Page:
A new Ipsos MORI poll shows that most Britons believe trade unions are essential to protect workers' interests, although many have concerns about their links to the Labour Party.
Around eight in ten (78%) Britons agree that trade unions are essential to protect workers’ interests while 14% disagree. Labour supporters (87%) and workers in the public sector (85%) are particularly likely to see trade unions as essential. This high level of support for trade unions has remained fairly consistent over the last four decades that Ipsos MORI has been tracking public attitudes towards trade unions.
Despite the support for their role, 53% of British adults believe that the Labour party should not be so closely linked to the trade unions and only 28% disagree with the statement. This is in line with public attitudes in the mid-1990s but in 1977 two thirds of Britons (67%) believed Labour and the unions should not be so closely linked.
Labour’s links with trade unions is an issue that divides Labour supporters with 41% agreeing that Labour should not be so closely linked and 40% disagreeing. Similarly, Labour supporters are split on trade union involvement in selecting candidates: 42% agree it is a good thing for trade unions to play a role in selecting Labour party candidates, 42% disagree. On the whole, 55% of Britons do not think that it is a good thing for trade unions to play a role in selecting Labour party candidates while 28% agree.
Around one in three British adults (35%) believe trade unions have too much power in Britain today while 50% disagree. Concerns about the power of trade unions is much lower now than in the 1970s and early 1980s when up to eight in ten felt they had too much power, but it is higher than the mid 1990s when around a quarter said the same.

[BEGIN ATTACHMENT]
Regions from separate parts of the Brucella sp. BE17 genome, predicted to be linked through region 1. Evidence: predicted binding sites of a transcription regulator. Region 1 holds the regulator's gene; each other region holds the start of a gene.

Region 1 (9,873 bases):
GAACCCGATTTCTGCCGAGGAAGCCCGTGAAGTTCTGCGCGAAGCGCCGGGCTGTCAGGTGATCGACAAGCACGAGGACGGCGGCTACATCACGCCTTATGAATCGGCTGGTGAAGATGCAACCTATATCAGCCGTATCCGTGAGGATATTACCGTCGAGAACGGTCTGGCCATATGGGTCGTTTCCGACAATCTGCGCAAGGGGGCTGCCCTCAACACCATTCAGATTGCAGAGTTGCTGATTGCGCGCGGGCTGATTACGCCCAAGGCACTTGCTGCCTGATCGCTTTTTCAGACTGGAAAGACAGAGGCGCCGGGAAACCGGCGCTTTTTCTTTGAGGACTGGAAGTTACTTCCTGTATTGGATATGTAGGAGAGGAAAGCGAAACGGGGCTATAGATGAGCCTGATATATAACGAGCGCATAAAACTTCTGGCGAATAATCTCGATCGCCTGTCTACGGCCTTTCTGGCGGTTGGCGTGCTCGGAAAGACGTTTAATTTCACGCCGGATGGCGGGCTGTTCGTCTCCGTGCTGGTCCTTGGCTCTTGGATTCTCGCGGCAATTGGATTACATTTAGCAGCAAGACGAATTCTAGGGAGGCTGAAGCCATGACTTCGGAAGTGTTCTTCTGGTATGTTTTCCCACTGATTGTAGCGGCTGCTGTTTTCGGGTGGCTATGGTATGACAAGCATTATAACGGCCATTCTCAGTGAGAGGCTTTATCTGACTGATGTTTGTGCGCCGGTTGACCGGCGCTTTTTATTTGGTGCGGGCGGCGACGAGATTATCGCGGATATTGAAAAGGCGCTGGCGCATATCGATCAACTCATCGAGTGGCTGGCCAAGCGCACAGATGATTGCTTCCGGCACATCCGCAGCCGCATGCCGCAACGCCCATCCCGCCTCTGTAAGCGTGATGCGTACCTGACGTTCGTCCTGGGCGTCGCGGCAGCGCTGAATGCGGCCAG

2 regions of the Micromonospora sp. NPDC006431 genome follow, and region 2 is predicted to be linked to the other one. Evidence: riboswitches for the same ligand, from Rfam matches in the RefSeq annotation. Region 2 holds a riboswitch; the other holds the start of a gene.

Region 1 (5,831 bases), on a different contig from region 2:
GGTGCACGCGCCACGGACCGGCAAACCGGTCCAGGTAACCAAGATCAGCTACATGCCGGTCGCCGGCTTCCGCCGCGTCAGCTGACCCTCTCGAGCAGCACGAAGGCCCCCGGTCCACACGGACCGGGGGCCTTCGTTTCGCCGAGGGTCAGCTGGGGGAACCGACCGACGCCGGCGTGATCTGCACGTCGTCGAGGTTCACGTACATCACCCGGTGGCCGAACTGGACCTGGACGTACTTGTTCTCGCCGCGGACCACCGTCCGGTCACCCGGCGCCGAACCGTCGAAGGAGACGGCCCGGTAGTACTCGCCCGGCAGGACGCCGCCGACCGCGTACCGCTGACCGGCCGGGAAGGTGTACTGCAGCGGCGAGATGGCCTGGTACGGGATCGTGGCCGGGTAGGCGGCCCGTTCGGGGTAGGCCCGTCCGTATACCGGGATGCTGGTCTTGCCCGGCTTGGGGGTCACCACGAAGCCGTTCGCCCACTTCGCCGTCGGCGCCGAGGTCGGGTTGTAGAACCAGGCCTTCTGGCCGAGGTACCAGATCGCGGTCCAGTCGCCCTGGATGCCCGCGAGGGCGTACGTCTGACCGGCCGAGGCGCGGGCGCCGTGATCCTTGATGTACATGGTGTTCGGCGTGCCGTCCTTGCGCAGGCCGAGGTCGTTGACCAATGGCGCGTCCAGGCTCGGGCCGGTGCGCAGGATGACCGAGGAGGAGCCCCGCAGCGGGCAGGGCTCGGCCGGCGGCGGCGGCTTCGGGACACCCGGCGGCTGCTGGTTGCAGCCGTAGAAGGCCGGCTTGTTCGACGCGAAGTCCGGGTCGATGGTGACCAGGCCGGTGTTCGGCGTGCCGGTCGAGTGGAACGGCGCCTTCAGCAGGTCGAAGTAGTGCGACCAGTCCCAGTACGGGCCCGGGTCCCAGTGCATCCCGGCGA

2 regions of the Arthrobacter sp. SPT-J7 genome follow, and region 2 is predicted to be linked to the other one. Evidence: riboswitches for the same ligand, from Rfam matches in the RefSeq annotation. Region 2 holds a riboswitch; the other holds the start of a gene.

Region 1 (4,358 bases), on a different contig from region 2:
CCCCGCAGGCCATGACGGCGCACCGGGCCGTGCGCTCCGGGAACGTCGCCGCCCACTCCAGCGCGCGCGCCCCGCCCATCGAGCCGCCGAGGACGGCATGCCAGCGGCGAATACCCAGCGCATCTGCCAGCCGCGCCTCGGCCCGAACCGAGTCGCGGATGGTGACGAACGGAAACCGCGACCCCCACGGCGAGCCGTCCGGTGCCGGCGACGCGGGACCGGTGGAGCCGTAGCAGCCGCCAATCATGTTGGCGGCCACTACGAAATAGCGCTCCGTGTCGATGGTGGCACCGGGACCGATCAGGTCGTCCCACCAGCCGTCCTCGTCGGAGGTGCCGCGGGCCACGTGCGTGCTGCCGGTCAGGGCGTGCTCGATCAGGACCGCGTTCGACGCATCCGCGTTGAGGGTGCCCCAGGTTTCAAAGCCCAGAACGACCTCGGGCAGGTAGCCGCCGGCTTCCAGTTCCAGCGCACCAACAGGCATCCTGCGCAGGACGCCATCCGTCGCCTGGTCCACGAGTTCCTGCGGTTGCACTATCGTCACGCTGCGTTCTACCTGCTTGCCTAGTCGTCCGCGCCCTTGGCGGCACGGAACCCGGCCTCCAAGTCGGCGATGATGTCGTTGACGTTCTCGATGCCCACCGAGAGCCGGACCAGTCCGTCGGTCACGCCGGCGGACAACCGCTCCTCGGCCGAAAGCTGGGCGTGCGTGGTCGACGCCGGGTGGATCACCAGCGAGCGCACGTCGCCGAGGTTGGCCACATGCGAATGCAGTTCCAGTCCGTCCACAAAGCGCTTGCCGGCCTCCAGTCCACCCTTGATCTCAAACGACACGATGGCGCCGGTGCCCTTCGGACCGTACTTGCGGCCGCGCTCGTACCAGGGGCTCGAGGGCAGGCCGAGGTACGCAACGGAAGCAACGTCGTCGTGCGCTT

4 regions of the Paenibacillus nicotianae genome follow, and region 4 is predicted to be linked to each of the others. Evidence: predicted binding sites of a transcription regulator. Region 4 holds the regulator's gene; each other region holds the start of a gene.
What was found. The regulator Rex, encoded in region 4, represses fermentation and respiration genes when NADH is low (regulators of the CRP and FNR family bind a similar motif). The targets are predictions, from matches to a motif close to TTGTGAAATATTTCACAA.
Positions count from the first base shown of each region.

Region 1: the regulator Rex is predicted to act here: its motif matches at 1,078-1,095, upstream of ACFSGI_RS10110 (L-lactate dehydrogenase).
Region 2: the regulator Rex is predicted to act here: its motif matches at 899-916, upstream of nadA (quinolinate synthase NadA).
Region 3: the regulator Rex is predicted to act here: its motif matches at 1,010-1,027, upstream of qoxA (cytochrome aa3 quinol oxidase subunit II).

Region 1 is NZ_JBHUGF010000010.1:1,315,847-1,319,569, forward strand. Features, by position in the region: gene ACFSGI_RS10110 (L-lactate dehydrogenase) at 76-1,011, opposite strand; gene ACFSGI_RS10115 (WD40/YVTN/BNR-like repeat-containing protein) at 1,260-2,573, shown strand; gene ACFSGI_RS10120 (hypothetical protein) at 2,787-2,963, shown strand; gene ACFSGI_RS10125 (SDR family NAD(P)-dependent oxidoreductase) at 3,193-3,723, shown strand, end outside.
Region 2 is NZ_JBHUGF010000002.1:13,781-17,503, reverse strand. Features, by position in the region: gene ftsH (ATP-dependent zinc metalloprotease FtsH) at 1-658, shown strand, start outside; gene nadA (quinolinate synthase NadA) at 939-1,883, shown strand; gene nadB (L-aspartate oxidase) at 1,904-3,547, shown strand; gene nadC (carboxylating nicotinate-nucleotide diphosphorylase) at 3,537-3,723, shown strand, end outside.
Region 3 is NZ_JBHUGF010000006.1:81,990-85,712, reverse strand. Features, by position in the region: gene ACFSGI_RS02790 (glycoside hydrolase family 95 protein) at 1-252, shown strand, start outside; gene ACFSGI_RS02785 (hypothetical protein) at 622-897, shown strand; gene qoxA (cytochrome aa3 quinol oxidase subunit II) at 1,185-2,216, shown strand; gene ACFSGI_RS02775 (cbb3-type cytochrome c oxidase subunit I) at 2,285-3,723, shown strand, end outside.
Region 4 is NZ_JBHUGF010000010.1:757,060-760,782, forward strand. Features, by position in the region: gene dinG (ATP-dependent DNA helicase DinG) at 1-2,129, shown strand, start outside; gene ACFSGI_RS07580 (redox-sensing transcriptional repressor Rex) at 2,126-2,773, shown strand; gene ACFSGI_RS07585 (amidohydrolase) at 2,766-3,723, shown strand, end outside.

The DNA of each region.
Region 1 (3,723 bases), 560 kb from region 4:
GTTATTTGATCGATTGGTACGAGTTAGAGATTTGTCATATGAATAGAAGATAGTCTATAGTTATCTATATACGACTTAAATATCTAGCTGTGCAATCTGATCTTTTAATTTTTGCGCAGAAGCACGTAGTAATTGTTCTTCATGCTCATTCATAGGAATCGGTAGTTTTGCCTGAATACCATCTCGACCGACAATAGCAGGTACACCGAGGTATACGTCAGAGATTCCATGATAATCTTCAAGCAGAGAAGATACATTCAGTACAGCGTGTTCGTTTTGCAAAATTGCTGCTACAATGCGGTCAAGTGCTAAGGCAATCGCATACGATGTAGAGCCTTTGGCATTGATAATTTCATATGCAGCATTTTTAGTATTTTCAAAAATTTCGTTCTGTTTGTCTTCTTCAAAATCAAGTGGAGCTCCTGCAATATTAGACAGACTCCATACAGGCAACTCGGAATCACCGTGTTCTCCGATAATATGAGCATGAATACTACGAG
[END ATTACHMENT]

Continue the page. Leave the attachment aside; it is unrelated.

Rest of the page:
A quarter (23%) of Britons say most trade unions are controlled by extremists and militants though 60% disagree. This is the lowest level of agreement with the statement “Most trade unions are controlled by extremists and militants” that Ipsos MORI has recorded since it first started asking the question in 1975.
It is interesting to note that Trade Unions/strikes were named as the most important issue facing Britain in the late 1970s but for the last ten years have not been mentioned by more than 1% of Britons as an important issue.
Head of Political Research at Ipsos MORI, Gideon Skinner, said:
“At a time when unemployment is in the top 3 concerns of Britons, support for the need for trade unions to protect workers’ interests remains high. There has also been a steady decline in those who think they are controlled by extremists. However, their links with Labour do raise more concerns – with differences, as would be expected, along existing party lines.”
Ipsos MORI interviewed a representative sample of 1,000 adults aged 18+ across Great Britain. Interviews were conducted by telephone 13th – 15th July 2013. Data are weighted to match the profile of the population.
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